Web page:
Cultural Studies | Special Topics in Cultural Studies Democracy, Media, Technology
C701 | 13381 | Simons

This seminar assesses the critique that contemporary democratic
politics are impoverished or distorted because they are
aestheticized. Antipathy to the aestheticization of politics was
first formulated in Walter Benjamin’s famous ‘sound bite’ about the
fascist aestheticization of politics in his artwork essay. In
contemporary terms, anti-aestheticism translates into a disdain for
images, myths and symbols, and in condemnations of
contemporary ‘designer’ and ‘mediatized’ politics.

Opening with an overview of the terms ‘aesthetic’
and ‘aestheticization’, the seminar associates the problematization
of ‘aestheticized politics’ with mediated politics and the
technologization of the arts through mass media. Beginning with
Benjamin’s treatment of the question, the seminar traces the
contemporary rehearsal of the problematization through to Habermas
and relates it to radical critiques of contemporary democracy, with
particular attention to the place of ‘mediatized politics’ in those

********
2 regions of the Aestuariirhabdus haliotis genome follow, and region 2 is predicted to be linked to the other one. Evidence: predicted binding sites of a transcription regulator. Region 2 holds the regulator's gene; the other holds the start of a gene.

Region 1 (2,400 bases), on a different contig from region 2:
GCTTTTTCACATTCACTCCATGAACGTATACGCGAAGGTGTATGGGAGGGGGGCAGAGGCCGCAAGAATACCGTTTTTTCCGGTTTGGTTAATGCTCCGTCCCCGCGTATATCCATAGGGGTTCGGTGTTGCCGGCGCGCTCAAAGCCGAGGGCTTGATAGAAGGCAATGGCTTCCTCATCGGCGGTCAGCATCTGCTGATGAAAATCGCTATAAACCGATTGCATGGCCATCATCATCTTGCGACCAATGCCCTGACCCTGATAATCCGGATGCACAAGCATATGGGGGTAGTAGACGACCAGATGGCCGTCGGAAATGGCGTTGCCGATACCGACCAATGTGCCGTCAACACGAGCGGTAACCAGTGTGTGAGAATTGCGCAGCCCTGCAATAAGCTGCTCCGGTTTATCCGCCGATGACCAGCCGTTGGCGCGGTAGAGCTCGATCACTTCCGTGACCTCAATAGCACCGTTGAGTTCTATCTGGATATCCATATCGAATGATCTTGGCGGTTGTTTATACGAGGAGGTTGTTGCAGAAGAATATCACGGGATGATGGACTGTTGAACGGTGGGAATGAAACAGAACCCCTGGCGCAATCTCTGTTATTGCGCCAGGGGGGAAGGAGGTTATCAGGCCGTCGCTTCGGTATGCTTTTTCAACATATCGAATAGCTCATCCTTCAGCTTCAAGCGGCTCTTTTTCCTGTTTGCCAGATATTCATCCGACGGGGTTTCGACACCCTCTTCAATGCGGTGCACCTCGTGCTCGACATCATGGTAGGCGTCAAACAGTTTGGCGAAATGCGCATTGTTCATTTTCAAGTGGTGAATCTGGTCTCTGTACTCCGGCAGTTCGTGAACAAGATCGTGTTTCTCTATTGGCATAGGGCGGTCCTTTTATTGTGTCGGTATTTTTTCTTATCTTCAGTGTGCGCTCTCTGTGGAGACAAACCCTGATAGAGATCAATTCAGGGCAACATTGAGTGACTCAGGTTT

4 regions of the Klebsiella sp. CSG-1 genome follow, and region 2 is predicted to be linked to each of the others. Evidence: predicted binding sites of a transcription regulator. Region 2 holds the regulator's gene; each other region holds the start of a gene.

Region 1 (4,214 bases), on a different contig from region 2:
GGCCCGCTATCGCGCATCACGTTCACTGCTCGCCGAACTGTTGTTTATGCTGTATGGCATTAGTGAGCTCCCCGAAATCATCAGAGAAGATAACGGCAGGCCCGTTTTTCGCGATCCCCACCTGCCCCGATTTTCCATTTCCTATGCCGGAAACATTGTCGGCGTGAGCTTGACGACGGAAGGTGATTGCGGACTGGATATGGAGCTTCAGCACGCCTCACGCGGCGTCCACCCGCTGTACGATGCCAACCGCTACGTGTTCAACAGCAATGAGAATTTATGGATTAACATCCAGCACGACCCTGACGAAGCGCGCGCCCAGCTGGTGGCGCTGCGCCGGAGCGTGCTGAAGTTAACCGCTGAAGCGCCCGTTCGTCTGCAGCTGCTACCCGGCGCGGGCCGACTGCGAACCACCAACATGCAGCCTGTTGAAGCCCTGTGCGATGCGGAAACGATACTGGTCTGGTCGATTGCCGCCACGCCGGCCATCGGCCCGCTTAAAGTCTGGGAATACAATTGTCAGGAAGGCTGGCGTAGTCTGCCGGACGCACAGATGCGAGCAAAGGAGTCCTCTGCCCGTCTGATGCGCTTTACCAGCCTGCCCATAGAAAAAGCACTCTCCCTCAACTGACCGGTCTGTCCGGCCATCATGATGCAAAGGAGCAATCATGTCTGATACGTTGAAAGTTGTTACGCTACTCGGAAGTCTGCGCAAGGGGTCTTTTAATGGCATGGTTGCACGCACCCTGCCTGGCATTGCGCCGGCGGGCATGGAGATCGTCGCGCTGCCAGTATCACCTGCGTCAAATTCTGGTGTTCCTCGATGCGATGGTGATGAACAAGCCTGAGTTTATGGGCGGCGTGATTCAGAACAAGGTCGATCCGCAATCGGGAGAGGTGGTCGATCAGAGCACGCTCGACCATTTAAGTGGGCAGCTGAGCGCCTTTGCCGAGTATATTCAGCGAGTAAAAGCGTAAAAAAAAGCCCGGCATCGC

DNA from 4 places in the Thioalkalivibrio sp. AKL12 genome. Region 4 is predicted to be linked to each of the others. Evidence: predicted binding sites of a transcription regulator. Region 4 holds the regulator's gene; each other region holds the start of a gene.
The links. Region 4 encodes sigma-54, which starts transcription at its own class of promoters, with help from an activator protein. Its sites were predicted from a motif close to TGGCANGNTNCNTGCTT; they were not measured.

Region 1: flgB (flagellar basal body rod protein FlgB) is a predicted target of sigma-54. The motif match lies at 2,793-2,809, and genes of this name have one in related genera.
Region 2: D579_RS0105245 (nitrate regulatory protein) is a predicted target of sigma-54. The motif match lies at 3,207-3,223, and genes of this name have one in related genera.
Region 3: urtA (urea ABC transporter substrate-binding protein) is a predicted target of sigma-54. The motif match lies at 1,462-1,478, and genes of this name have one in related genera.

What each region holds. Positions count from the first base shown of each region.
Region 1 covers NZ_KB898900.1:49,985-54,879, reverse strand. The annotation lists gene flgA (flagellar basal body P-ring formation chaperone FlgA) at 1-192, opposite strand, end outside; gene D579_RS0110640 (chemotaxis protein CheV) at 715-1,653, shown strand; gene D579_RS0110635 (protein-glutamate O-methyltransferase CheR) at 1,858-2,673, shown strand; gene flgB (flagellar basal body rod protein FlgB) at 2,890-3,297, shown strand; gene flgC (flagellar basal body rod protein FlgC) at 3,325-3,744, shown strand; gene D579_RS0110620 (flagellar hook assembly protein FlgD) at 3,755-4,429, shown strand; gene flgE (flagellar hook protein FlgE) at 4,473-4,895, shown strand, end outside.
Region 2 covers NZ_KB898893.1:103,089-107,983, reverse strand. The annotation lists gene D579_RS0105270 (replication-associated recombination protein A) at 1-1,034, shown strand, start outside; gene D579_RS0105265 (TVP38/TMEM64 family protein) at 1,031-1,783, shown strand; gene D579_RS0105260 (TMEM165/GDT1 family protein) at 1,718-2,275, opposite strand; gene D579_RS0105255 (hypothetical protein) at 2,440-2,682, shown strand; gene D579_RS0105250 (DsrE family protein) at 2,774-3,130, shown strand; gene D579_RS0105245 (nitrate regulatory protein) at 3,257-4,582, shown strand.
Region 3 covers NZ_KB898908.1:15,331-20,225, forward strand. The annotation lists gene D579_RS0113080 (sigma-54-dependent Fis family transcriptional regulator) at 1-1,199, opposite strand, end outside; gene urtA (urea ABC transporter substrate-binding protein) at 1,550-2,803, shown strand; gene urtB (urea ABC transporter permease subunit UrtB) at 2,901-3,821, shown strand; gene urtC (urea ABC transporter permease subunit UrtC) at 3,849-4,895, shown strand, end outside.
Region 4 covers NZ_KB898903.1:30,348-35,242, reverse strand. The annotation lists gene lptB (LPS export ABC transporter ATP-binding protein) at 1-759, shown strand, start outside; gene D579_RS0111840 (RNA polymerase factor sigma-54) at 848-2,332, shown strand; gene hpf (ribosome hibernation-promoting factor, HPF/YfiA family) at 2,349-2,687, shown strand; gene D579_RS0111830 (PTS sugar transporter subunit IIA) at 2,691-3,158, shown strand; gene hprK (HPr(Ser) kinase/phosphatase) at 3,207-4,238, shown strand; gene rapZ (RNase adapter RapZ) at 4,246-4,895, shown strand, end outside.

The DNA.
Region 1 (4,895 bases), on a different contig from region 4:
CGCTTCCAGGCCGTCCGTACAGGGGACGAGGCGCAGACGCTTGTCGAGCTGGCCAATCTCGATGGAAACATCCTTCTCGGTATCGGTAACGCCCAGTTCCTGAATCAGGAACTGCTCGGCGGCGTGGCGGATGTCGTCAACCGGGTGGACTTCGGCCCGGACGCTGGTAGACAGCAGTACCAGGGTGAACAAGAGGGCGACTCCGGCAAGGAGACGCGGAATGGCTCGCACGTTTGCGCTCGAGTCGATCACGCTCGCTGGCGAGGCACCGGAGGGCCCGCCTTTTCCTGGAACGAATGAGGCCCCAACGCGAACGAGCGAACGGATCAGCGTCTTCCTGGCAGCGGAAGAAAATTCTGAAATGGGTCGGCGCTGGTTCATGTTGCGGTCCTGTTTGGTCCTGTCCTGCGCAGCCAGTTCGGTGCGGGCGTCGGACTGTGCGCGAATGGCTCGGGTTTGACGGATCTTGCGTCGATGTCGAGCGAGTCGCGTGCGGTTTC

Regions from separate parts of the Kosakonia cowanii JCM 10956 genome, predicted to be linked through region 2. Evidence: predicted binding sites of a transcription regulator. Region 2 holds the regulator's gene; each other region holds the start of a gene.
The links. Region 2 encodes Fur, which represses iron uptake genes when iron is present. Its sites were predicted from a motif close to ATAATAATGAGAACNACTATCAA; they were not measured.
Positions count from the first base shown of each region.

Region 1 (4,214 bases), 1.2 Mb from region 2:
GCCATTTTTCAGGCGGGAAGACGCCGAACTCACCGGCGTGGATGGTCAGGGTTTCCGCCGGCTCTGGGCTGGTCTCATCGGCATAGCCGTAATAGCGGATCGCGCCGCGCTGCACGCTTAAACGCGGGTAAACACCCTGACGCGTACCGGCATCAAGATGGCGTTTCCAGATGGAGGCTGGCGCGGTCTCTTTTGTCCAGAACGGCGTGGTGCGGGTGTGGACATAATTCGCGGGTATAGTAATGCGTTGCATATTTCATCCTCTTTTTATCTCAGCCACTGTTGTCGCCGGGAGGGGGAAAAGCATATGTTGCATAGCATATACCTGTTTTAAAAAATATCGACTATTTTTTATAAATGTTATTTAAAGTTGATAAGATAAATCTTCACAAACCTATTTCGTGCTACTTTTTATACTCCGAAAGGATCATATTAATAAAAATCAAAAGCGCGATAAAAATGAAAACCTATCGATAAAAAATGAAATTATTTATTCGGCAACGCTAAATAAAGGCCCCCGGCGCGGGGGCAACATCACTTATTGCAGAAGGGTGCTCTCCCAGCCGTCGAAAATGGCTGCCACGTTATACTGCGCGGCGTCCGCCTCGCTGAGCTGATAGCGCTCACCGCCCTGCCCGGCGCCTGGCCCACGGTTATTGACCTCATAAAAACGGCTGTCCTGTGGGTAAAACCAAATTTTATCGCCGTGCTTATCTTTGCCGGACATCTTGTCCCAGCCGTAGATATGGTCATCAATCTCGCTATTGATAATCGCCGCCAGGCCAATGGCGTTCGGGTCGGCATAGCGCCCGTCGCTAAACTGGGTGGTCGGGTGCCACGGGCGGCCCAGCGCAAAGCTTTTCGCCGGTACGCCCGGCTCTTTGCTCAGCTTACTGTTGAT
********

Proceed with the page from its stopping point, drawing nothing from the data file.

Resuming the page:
critiques. Relating those critiques back to the question
of ‘aestheticization’, we ask whether there are ways in which
democracy can be aestheticized and mediatised while also fulfilling
its own ideals. This possibility is explored conceptually by
connecting up two strands of scholarship: (a) a material rather than
idealist notion of aesthetics, in which the technological character
of art (of the self or mediated art) is considered (Benjamin, Sam
Weber, Foucault, Oullette and Hay); (b) theories of cultural
mediation that focus on material effects rather than signification
or representation (e.g. Benjamin, Massumi, Debray). The practical
ramifications of these conceptual moves will be discussed in
seminars and developed in student projects.